Garlic has long been credited with providing and prolonging physical strength and was fed to Egyptian slaves building the giant pyramids. Throughout the centuries, its medicinal claims have included cures for toothaches, consumption, open wounds and evil demons. A member of the lily family, garlic is a cousin to leeks, chives, onions and shallots. The edible bulb or "head" grows beneath the ground. This bulb is made up of sections called cloves, each encased in its own parchmentlike membrane. Today's major garlic suppliers include the United States (mainly California, Texas and Louisiana), France, Spain, Italy and Mexico. There are three major types of garlic available in the United States: the white-skinned, strongly flavored American garlic; the Mexican and Italian garlic, both of which have mauve-colored skins and a somewhat milder flavor; and the Paul Bunyanesque, white-skinned elephant garlic (which is not a true garlic, but a relative of the leek), the most mildly flavored of the three. Depending on the variety, cloves of American, Mexican and Italian garlic can range from 1/2 to 1 1/2 inches in length. Elephant garlic (grown mainly in California) has bulbs the size of a small grapefruit, with huge cloves averaging 1 ounce each. It can be purchased through mail order and in some gourmet markets. Green garlic, available occasionally in specialty produce markets, is young garlic before it begins to form cloves. It resembles a baby leek, with a long green top and white bulb, sometimes tinged with pink. The flavor of a baby plant is much softer than that of mature garlic. Fresh garlic is available year-round. Purchase firm, plump bulbs with dry skins. Avoid heads with soft or shriveled cloves, and those stored in the refrigerated section of the produce department. Store fresh garlic in an open container (away from other foods) in a cool, dark place. Properly stored, unbroken bulbs can be kept up to 8 weeks, though they will begin to dry out toward the end of that time. Once broken from the bulb, individual cloves will keep from 3 to 10 days. Garlic is usually peeled before use in recipes. Among the exceptions are roasted garlic bulbs and the famous dish, "chicken with 40 cloves of garlic," in which unpeeled garlic cloves are baked with chicken in a broth until they become sweet and butter-soft. Crushing, chopping, pressing or pureeing garlic releases more of its essential oils and provides a sharper, more assertive flavor than slicing or leaving it whole. Garlic is readily available in forms other than fresh. Dehydrated garlic flakes (sometimes referred to as instant garlic) are slices or bits of garlic that must be reconstituted before using (unless added to a liquid-based dish, such as soup or stew). When dehydrated garlic flakes are ground, the result is garlic powder. Garlic salt is garlic powder blended with salt and a moisture-absorbing agent. Garlic extract and garlic juice are derived from pressed garlic cloves. Though all of these products are convenient, they're a poor flavor substitute for the less expensive, readily available and easy-to-store fresh garlic. One unfortunate side effect of garlic is that, because its essential oils permeate the lung tissue, it remains with the body long after it's been consumed, affecting breath and even skin odor. Chewing chlorophyll tablets or fresh parsley is helpful but, unfortunately, modern-day science has yet to find the perfect antidote for residual garlic odor.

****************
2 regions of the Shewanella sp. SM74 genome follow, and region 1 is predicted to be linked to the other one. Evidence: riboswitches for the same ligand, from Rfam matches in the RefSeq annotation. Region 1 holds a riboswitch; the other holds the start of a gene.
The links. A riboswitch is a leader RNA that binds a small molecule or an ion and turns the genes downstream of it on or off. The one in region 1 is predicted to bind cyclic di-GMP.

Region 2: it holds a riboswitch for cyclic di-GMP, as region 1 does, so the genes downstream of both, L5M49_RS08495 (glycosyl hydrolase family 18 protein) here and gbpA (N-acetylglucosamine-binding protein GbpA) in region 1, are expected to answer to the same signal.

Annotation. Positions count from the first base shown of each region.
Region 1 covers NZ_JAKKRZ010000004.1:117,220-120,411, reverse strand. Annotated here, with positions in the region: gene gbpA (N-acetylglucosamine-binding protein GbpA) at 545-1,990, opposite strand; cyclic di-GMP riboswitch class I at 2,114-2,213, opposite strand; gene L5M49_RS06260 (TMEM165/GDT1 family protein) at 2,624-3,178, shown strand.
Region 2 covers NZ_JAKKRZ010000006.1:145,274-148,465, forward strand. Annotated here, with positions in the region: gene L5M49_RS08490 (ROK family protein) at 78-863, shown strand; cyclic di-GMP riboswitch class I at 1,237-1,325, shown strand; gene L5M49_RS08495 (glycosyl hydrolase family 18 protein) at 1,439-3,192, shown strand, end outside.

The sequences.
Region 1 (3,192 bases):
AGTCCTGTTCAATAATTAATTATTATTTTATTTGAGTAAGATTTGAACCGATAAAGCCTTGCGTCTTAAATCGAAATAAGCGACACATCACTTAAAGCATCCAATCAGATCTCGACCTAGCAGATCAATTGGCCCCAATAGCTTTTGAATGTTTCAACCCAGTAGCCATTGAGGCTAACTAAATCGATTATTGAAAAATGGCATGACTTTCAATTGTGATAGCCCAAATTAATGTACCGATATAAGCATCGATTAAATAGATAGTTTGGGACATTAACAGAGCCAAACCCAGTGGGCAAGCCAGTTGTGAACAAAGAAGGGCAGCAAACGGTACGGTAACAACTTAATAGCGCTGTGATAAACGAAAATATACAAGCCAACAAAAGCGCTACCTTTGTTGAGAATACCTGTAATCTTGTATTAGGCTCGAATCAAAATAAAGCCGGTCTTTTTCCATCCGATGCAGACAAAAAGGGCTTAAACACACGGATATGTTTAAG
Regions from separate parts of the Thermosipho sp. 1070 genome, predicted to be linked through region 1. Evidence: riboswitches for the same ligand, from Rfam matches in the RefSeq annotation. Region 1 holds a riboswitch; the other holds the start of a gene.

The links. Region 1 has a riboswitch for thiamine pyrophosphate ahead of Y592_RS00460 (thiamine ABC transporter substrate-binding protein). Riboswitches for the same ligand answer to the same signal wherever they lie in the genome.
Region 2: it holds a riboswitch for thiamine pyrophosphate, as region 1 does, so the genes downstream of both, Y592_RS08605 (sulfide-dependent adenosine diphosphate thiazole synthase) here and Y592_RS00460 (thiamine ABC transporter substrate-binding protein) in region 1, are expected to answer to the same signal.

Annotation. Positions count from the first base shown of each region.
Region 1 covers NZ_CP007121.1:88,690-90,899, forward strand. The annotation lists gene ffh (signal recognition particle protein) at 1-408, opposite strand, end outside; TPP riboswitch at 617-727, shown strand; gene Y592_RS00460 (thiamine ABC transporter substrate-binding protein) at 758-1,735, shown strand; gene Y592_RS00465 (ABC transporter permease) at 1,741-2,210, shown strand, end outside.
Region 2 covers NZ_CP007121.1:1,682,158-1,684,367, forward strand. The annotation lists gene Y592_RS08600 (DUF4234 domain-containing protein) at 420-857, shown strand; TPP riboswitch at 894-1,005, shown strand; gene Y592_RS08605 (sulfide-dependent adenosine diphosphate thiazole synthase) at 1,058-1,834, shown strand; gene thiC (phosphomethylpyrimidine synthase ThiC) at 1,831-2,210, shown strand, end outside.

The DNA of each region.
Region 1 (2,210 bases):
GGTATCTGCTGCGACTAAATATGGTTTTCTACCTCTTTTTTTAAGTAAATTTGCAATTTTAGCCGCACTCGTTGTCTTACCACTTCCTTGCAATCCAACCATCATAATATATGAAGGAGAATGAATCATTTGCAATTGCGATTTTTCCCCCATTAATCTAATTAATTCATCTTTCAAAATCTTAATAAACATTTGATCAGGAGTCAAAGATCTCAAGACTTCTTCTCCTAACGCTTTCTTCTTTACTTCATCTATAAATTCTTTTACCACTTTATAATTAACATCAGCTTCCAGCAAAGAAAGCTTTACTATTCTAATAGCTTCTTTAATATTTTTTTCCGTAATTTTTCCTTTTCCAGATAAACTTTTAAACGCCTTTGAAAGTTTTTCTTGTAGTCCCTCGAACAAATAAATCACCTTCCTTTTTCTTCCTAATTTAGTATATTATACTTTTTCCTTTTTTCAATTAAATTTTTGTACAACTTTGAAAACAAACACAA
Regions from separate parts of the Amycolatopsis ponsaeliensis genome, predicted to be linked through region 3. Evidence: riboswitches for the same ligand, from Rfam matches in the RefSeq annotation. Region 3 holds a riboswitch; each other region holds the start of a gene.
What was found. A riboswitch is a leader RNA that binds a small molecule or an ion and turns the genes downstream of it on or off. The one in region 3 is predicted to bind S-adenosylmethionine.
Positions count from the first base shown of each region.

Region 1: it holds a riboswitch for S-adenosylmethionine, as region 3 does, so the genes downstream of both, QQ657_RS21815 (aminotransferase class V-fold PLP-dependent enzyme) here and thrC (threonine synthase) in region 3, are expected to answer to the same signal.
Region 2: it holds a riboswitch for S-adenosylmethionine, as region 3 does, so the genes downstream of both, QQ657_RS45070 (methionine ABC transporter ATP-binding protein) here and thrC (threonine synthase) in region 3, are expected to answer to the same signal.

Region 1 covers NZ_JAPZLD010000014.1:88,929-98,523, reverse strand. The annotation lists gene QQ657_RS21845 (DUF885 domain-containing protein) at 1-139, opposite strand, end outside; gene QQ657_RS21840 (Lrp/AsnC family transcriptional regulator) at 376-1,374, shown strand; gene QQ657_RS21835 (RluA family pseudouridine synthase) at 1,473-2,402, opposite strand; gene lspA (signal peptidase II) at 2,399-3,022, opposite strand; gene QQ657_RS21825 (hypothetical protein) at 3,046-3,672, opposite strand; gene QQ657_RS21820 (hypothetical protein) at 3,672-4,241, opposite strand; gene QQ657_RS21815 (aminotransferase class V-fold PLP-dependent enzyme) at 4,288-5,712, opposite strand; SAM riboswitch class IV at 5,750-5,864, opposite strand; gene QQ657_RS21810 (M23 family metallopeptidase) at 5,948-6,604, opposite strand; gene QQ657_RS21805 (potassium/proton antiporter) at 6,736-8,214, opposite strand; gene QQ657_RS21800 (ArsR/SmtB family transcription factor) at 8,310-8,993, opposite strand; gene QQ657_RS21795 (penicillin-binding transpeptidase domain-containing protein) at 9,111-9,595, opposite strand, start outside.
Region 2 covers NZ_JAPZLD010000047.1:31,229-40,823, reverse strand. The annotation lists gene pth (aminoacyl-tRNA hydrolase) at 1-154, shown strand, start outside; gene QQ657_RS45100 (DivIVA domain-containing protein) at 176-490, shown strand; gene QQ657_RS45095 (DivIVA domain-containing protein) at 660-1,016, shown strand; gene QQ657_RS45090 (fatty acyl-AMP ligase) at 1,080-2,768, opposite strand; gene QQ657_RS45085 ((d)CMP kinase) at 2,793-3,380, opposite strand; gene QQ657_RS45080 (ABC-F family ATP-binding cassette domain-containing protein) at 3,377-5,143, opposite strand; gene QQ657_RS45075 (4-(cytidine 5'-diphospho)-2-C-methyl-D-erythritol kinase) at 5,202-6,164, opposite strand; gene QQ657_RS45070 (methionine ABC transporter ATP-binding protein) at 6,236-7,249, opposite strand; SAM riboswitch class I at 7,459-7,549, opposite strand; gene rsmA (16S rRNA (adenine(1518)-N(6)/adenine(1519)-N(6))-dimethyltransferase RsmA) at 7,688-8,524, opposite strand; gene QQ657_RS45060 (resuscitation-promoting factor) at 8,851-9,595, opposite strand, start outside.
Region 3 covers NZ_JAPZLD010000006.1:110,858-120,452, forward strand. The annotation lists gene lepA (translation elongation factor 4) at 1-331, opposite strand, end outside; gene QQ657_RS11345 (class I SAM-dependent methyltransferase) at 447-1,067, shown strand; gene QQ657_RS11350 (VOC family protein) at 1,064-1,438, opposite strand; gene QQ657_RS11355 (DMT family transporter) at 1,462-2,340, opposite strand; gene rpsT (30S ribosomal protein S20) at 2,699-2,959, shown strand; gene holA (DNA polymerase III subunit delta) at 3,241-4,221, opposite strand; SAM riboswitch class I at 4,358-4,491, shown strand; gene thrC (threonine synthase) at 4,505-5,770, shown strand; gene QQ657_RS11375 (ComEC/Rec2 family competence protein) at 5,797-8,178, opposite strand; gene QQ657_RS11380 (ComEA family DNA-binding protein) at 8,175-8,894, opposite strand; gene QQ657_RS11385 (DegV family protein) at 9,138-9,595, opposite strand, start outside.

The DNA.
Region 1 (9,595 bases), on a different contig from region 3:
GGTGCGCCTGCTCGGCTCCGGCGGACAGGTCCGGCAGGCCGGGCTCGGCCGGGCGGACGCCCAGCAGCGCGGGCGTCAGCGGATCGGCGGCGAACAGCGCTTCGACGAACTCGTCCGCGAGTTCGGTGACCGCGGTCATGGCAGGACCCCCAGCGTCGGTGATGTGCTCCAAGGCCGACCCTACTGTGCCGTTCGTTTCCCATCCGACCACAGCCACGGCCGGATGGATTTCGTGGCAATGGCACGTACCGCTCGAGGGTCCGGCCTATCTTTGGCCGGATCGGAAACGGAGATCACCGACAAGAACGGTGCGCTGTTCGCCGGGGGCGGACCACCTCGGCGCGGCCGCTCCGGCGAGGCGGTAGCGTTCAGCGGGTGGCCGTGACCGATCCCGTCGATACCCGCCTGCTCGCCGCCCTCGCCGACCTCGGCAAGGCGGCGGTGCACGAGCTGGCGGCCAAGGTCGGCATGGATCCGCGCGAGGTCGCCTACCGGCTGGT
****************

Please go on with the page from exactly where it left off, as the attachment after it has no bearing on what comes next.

Browse tastingmenu

 

Home | Restaurants by City X | Food Photography | Archive | Philosophy |
Free eBooks: All About Apples | Autumn Omakase

More: Discussion | Cool Food T-Shirts | Ingredients | Markets | Recipes
Search | Blog FAQ | Other Blogs
 

Best of tastingmenu

 

 


City View
June 9, 2006
San Francisco, California
 

05-har gow.jpg

 

Entry: July 6, 2006


Blue Plate
June 8, 2006
San Francisco, California
 

11 macaroni and drunken spanish goat cheese.jpg

 

Entry: June 19, 2006 


L'Atelier de Jol Robuchon
March 31, 2006
Las Vegas, Nevada
 

07 roquette salad gaspacho and tofu.jpg

 

Entry: July 18, 2006

 

 

Browse by City

 

Boston | Chicago | Houston | Las Vegas | Los Angeles | Maui | New York | Philadelphia | Portland | San Francisco | Seattle | Toronto | Utah | Vancouver | Washington D.C.

Bangkok | Beijing | Hong Kong | Seoul | Tokyo

Amsterdam | Berlin | Italy | London | Madrid | Paris | Vienna

 

Browse by Month

 

2006

J F M

2005

J F M A M J
J A S O N D

2004

J F M A M J
J A S O N D

2003

J F M A M J
J A S O N D

2002

A  S O N D

2001

D

     
 

     

Comments, questions, or feedback: info / at / tastingmenu / dot / com
All pages Copyright (c) 2001-2007 tastingmenu.com

Last modified 12/14/07.